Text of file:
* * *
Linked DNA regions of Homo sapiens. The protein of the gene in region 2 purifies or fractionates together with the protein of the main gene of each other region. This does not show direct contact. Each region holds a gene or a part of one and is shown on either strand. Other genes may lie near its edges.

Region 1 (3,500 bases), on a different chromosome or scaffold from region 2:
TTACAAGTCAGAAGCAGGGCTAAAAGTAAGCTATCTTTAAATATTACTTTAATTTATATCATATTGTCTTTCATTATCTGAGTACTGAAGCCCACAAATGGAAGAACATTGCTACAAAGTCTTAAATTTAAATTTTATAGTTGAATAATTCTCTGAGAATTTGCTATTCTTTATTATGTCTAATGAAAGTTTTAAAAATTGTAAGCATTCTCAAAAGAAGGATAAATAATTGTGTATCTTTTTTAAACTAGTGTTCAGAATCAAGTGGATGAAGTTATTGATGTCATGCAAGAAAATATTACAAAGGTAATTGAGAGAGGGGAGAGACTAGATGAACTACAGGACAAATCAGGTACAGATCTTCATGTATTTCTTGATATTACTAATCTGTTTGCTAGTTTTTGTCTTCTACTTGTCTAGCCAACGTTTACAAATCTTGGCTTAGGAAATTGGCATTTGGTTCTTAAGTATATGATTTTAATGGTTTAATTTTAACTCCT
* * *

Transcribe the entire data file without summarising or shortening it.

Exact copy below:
Linked DNA regions of Homo sapiens. The protein of the gene in region 2 purifies or fractionates together with the protein of the main gene of each other region. This does not show direct contact. Each region holds a gene or a part of one and is shown on either strand. Other genes may lie near its edges.

Region 1 (3,500 bases), on a different chromosome or scaffold from region 2:
TTACAAGTCAGAAGCAGGGCTAAAAGTAAGCTATCTTTAAATATTACTTTAATTTATATCATATTGTCTTTCATTATCTGAGTACTGAAGCCCACAAATGGAAGAACATTGCTACAAAGTCTTAAATTTAAATTTTATAGTTGAATAATTCTCTGAGAATTTGCTATTCTTTATTATGTCTAATGAAAGTTTTAAAAATTGTAAGCATTCTCAAAAGAAGGATAAATAATTGTGTATCTTTTTTAAACTAGTGTTCAGAATCAAGTGGATGAAGTTATTGATGTCATGCAAGAAAATATTACAAAGGTAATTGAGAGAGGGGAGAGACTAGATGAACTACAGGACAAATCAGGTACAGATCTTCATGTATTTCTTGATATTACTAATCTGTTTGCTAGTTTTTGTCTTCTACTTGTCTAGCCAACGTTTACAAATCTTGGCTTAGGAAATTGGCATTTGGTTCTTAAGTATATGATTTTAATGGTTTAATTTTAACTCCT